Collaboration Helps You, Your Partner and Your Child

By Jeffrey Foote, PhD, Co-founder and Clinical Director at Center for Motivation & Change

Collaboration matters a lot.  You may think we’re talking about collaboration with your child (which is important); but no, we’re talking first about collaboration with your spouse/partner/co-parent. When your child is struggling with substances or other behavior problems, there is often a communication breakdown between the adults, and tension builds about how to manage the problems on a day-to-day basis. That makes sense — we are all more likely to get tense, not be at our best, struggle to not get defensive, when we are most emotionally distressed, and when we are in situations that we don’t know how to control or navigate.

It’s natural, then, that when parents are trying to help their child change risky behaviors, they sometimes become what we call “misaligned,” or out of sync with each other. Think about what can happen even under the best of circumstances: your partner (in your humble opinion) is too much of a softie when it comes to making sure the kids get to bed at a reasonable hour, do their homework, eat their vegetables; your partner (sooo unfairly!) wishes you would relax a little and have some fun with the kids, and step out of being rigid with them about things such as curfew, homework, chores. Given that it’s pretty normal for couples to be on different pages when it comes to “easier” parenting issues such as homework and TV watching, it’s really easy to get polarized around how to handle your child when he or she is abusing alcohol or drugs!

Why does collaboration and “getting aligned” matter? A couple of reasons.

First, it is important to give clear directions and consequences (positive and negative) to your child in helping him or her get refocused in a more positive direction. The changes you will be asking your child to make are not easy, and he or she will be ambivalent (or even angry) about making them. It’s hard for a teenager or young adult to change some of their friends, or not be high at parties, or leave evening events earlier than others, or not have pot to give out when it made you really popular. The more ambivalent your child is, the more important it is to have your expectations be totally clear. When each parent has different expectations it is the opposite of a clear message.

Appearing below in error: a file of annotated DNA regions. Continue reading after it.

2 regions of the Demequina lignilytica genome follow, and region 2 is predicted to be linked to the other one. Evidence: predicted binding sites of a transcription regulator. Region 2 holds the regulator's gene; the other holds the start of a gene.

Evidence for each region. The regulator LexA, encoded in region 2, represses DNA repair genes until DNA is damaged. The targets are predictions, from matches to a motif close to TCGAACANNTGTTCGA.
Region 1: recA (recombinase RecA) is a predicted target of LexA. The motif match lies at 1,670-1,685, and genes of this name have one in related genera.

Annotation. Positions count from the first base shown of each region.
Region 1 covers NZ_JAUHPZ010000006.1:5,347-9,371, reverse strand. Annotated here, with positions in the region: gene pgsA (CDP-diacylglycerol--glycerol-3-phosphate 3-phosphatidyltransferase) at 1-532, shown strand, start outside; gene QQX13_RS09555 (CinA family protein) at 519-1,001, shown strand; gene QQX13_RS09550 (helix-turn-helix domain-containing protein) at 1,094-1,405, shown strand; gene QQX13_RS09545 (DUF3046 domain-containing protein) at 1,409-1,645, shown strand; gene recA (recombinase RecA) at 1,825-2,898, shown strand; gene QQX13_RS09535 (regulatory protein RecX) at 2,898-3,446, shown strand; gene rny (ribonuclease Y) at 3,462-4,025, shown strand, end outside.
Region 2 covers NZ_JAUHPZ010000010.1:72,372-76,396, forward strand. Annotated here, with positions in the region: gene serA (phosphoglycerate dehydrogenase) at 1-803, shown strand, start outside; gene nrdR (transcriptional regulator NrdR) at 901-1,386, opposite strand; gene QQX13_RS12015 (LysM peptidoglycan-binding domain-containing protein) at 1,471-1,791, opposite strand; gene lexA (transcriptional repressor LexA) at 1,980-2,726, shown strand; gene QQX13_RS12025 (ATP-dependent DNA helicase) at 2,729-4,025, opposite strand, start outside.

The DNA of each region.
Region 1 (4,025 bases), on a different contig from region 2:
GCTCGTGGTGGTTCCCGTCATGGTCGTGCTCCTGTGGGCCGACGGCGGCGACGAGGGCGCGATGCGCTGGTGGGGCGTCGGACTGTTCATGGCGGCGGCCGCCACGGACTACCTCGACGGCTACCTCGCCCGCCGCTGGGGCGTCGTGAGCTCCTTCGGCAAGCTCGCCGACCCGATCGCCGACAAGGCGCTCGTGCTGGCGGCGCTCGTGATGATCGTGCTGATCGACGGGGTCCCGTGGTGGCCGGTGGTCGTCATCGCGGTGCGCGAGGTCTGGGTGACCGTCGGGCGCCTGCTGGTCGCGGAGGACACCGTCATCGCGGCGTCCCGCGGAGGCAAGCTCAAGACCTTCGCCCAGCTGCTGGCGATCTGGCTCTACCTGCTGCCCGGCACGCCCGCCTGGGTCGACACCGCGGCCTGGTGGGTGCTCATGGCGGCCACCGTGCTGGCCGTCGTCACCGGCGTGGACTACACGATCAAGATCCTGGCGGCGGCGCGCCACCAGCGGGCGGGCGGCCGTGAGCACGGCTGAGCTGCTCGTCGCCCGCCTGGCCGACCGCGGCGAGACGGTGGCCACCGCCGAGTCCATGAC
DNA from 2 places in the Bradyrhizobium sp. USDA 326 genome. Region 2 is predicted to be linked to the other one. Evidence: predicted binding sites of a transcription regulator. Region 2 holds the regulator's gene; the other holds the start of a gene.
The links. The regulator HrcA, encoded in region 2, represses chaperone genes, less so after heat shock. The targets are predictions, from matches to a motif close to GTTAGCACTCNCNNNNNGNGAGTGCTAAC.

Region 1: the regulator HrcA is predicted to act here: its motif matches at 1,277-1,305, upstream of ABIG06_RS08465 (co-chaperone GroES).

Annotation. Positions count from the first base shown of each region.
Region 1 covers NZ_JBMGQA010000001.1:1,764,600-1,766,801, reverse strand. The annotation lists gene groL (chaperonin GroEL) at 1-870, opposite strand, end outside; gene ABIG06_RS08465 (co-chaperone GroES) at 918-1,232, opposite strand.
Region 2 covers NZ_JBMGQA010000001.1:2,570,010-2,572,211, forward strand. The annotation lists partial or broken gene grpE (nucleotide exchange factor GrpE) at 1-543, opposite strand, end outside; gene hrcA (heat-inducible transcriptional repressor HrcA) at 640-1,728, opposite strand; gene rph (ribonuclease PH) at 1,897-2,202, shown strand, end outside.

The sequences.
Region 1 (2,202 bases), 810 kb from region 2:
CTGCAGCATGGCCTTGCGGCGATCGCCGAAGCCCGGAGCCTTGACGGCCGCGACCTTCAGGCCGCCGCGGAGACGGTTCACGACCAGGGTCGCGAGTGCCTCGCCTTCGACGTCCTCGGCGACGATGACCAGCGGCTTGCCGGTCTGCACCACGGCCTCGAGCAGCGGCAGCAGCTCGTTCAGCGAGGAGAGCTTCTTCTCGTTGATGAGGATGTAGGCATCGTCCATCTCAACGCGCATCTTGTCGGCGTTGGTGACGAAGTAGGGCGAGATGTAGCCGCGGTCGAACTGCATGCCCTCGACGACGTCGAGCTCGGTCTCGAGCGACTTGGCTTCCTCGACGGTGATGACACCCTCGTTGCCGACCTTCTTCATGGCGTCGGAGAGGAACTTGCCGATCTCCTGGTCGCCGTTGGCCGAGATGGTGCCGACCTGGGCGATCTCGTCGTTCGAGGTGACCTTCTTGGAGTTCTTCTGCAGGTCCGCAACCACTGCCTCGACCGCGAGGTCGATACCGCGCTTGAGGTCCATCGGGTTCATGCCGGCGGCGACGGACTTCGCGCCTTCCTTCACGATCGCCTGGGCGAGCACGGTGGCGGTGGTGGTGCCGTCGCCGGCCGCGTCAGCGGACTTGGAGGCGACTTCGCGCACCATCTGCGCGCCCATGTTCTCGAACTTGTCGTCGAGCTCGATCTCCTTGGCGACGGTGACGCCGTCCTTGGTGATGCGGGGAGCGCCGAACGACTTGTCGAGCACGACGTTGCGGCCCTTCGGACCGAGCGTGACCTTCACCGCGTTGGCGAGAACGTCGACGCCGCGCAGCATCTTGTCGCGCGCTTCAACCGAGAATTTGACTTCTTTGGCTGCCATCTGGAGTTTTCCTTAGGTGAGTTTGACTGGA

Second, the more agreement you can reach with your partner about expectations, the less stressed you will each feel, the happier you will be, and the more likely you both are to be able to be consistent as well as positive with your child. Both of those are important.

By the way, collaboration and alignment with your partner doesn’t mean across-the-board agreement at all times. It depends on the age of your child, but can be quite flexible. For younger children (ages 12-14), a more “unified” front is probably less confusing. For a 17 year old, who lives somewhat in the adult world and knows that uniform agreement is not reality, your approach can be different. Here alignment can can mean that you and your partner understand what you agree on and what you don’t — but you have an agreed upon “policy” none-the-less. For example, you might say: “Your father and I have a slightly different feeling about this, but we’ve decided it’s important for you to be home by midnight in any case.” Here you can acknowledge differences, but still be in “alignment” on your expectations.

There are many ways to start the process of becoming more of a team with your partner.  To get the ball rolling here is a list of 5 options that we know parents have tried and found helpful.  None of these are a quick fix for everlasting harmony, however, each option can be useful in terms of getting less polarized, feeling more connected with your partner and getting practice working as a team:

1. Spend an hour with your partner this week coming up with a plan for how to handle it when/if your child comes home under the influence (thinking about it and planning in advance can help you avoid common pitfalls).